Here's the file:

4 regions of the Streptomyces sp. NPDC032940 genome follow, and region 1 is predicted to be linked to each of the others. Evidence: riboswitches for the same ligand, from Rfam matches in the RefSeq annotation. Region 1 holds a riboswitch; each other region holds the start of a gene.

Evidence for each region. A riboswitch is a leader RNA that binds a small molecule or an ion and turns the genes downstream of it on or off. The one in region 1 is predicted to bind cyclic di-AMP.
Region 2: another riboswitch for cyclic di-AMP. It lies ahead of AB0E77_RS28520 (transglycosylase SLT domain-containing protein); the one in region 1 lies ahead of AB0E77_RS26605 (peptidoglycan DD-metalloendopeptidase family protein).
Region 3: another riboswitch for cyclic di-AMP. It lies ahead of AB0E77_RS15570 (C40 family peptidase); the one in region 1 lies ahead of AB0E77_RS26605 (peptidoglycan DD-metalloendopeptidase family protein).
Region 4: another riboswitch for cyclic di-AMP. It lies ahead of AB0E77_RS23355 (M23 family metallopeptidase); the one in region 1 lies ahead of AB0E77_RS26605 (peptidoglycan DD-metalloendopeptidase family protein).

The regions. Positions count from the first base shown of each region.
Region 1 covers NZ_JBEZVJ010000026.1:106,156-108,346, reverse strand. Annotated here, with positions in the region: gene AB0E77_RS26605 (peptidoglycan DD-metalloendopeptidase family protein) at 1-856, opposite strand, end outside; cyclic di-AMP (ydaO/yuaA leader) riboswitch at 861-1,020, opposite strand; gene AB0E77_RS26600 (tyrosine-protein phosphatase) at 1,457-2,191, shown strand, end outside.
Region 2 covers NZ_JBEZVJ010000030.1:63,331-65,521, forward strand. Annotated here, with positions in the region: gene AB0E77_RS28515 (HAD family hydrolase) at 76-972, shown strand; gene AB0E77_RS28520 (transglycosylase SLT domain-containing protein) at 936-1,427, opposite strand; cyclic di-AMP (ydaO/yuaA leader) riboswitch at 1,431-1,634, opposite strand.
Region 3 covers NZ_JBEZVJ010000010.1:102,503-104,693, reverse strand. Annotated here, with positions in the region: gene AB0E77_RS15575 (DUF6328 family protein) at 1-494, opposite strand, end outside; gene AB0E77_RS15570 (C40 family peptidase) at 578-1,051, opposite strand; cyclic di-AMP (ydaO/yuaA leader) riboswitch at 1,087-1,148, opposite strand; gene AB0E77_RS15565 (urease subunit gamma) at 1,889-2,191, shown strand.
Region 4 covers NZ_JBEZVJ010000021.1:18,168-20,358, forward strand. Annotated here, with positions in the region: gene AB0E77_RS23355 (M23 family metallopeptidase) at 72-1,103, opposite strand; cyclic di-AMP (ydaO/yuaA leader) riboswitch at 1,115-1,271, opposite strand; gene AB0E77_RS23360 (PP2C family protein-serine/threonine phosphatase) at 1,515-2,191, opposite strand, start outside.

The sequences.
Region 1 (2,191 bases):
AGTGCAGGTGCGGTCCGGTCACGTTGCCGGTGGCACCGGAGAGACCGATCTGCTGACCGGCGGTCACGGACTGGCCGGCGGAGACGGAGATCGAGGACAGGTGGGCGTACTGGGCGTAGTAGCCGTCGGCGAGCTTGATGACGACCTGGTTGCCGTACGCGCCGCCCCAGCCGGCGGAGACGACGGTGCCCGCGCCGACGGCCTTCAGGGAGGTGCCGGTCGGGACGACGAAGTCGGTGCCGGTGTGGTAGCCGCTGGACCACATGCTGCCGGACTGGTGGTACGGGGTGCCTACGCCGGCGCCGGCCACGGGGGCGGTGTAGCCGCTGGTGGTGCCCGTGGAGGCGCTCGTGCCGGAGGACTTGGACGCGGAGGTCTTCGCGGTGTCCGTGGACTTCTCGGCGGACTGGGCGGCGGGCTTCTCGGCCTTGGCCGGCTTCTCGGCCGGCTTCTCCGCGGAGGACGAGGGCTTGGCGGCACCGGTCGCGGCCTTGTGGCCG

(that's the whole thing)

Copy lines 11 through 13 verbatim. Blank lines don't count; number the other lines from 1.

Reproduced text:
The sequences.
Region 1 (2,191 bases):
AGTGCAGGTGCGGTCCGGTCACGTTGCCGGTGGCACCGGAGAGACCGATCTGCTGACCGGCGGTCACGGACTGGCCGGCGGAGACGGAGATCGAGGACAGGTGGGCGTACTGGGCGTAGTAGCCGTCGGCGAGCTTGATGACGACCTGGTTGCCGTACGCGCCGCCCCAGCCGGCGGAGACGACGGTGCCCGCGCCGACGGCCTTCAGGGAGGTGCCGGTCGGGACGACGAAGTCGGTGCCGGTGTGGTAGCCGCTGGACCACATGCTGCCGGACTGGTGGTACGGGGTGCCTACGCCGGCGCCGGCCACGGGGGCGGTGTAGCCGCTGGTGGTGCCCGTGGAGGCGCTCGTGCCGGAGGACTTGGACGCGGAGGTCTTCGCGGTGTCCGTGGACTTCTCGGCGGACTGGGCGGCGGGCTTCTCGGCCTTGGCCGGCTTCTCGGCCGGCTTCTCCGCGGAGGACGAGGGCTTGGCGGCACCGGTCGCGGCCTTGTGGCCG